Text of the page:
Visual Space and Scene Perception

Shutter Window Eye Tracker The perception of the distance from oneself to an object in the world is generally thought to be supported by a plethora of information sources, yet little is known about the factors that govern the accumulation of these cues over time. How much viewing time is needed to perceive distance accurately? Does it depend on the nature and range of cues that are available and informative in a given setting?

These are fundamental questions given the fact that human vision is an inherently dynamic process. While the visual world may seem continuous and everywhere-detailed, our perception of a scene is actually built up from a series of brief glimpses, or fixations. We typically shift our gaze from one location to the next at rate of around three times per second to collect the information about a given scene. Our everyday life is dynamic, too. Whether navigating busy sidewalks or driving automobiles, we may be called upon to judge distance in a blink of the eye.

In the Brain and Navigation Laboratory, we assess these abilities experimentally by controlling viewing durations of real world scenes using a liquid crystal shutter window and by monitoring eye movements with an eyetracker. We use a variety of methods for measuring people's perception of the distance and direction of nearby objects. Of particular interest are "action-based" methods, such as walking or aiming a pointer at an object. These are useful ways of measuring perception because they do not rely upon people's familiarity with numbers.

Navigation and Self-Motion Sensing

Blind Walking Much of the work in the Brain and Cognition Laboratory investigates how people navigate in the very near environment. Imagine turning out the light at night and then attempting to "navigate" in the room when it's dark, or simply trying to walk to a known location while blindfolded. People are generally able to do this pretty well. This shows that people remember their environment and can keep track of their own body motions.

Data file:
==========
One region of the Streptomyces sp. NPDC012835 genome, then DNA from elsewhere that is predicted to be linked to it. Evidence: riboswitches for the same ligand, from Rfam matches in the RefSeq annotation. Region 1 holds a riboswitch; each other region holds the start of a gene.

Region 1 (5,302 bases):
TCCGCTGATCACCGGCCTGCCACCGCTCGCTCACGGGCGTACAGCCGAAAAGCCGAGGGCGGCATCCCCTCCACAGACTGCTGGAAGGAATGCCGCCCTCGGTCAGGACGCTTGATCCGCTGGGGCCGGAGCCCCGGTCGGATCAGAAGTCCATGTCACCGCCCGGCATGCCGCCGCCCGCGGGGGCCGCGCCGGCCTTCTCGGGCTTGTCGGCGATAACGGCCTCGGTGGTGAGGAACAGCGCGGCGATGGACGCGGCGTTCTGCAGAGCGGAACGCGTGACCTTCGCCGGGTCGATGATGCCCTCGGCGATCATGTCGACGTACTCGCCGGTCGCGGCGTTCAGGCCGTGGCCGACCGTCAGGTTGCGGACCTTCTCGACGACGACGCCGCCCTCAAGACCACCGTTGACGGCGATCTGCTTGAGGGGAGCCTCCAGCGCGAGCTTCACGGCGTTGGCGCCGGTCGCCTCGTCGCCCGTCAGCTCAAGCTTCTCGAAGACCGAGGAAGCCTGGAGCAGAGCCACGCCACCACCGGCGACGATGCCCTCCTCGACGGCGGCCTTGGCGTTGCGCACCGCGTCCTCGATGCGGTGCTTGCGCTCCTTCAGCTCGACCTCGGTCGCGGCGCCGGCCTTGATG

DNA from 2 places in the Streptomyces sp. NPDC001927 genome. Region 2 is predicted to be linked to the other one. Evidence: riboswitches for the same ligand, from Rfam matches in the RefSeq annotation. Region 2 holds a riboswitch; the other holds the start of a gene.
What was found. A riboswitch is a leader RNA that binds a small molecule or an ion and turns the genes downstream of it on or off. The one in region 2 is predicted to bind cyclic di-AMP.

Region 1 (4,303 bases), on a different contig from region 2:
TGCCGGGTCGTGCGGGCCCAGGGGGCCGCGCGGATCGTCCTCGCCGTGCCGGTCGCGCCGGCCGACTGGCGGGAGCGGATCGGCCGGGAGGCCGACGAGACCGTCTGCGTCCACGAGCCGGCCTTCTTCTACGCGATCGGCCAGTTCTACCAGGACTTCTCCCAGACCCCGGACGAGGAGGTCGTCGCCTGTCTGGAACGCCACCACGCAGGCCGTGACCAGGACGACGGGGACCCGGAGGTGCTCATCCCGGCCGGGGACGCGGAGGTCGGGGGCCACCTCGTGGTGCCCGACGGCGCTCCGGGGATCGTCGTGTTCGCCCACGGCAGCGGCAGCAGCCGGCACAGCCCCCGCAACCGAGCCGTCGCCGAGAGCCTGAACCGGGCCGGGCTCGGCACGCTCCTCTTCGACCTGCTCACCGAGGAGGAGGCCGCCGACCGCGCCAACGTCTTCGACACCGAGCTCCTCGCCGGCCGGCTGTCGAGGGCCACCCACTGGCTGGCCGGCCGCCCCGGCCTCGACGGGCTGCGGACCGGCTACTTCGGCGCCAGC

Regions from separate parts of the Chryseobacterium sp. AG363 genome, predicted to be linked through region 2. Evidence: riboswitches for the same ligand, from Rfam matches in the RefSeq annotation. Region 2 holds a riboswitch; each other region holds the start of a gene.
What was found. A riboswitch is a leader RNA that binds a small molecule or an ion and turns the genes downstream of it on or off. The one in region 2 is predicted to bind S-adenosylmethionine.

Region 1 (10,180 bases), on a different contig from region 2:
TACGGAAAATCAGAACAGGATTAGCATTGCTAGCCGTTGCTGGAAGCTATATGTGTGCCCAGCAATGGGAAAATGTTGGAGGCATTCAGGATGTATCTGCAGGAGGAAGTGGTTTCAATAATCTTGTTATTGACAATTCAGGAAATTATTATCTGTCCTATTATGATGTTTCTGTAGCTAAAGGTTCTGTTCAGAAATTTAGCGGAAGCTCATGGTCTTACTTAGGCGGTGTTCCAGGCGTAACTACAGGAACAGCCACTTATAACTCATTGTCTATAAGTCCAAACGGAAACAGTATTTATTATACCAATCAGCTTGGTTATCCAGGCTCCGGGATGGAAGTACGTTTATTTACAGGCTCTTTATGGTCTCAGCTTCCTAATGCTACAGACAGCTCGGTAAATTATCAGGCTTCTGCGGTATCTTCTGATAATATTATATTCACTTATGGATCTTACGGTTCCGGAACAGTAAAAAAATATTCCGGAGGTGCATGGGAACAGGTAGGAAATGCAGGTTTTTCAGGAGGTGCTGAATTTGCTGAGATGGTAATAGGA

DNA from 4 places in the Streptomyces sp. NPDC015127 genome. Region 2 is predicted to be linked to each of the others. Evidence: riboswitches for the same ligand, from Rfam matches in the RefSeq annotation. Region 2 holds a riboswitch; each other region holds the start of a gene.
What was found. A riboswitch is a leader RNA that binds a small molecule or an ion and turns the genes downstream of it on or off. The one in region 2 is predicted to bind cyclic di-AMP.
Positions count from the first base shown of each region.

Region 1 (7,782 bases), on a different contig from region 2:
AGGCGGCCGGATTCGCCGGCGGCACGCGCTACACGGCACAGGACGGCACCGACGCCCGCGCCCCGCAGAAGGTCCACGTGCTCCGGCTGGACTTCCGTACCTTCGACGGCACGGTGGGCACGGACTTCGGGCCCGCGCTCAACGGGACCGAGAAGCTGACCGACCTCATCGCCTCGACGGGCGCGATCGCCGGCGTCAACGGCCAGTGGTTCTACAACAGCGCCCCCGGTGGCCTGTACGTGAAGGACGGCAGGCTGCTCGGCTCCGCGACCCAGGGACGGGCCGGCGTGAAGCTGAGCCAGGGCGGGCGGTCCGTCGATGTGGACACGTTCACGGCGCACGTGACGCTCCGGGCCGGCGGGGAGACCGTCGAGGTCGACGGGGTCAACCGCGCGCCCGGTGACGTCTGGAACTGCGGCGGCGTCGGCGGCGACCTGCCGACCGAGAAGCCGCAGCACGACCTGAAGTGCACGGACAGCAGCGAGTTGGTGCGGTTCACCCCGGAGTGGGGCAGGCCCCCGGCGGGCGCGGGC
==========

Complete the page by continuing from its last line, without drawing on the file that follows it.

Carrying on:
In the Brain and Navigation Laboratory, we study the psychological and neural processes that allow us to perform tasks such as these. Sometimes when people have injuries in and around the medial temporal lobe, the way they keep track of nearby objects and their own body motions changes. These changes are seldom bothersome, but they are important for understanding how the brain monitors body and object motions. In research funded by the National Institute for Neurological Disorders and Stroke, we have tested the ability of people who have had brain surgery in these regions to keep track of simple body motions. Our data suggest that the deficits are most pronounced when the task allows the participant to imagine the goal of locomotion.

Spatial Cognition and Spatial Memory

Rotation Bottom Rotation Top When we move around in the world, we can often use our eyes to keep track of where things are. But sometimes vision is not available. How do we keep track of objects in these situations?

In the Brain and Navigation Laboratory, we study this using a computer-controlled turntable, shown right. Using this table, we can rotate people by various amounts to see how well they keep track of nearby objects.